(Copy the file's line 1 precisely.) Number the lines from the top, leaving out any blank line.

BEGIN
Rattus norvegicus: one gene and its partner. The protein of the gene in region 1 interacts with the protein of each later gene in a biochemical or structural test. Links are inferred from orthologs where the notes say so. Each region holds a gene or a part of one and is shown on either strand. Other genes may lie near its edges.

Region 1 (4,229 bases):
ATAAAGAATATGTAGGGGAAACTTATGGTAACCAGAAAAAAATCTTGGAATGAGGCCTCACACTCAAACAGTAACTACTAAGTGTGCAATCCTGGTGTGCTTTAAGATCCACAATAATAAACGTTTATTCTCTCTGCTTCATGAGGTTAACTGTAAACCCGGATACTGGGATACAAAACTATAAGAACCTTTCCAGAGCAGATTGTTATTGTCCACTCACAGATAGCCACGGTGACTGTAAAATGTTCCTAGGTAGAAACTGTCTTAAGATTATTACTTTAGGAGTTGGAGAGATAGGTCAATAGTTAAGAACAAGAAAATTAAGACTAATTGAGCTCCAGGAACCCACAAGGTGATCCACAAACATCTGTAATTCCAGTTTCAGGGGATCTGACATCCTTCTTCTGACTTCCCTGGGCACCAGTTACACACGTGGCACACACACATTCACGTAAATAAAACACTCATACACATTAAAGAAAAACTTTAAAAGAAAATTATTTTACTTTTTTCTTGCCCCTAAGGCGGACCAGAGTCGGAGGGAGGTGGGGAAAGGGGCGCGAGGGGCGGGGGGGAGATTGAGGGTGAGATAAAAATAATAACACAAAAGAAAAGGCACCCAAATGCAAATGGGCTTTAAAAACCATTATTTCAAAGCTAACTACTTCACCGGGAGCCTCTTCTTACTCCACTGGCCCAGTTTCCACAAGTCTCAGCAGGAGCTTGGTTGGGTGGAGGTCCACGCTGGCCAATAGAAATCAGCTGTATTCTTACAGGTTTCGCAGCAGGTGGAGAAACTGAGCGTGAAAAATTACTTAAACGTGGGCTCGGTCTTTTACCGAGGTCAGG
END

Rattus norvegicus: one gene and its partner. The protein of the gene in region 1 interacts with the protein of each later gene in a biochemical or structural test. Links are inferred from orthologs where the notes say so. Each region holds a gene or a part of one and is shown on either strand. Other genes may lie near its edges.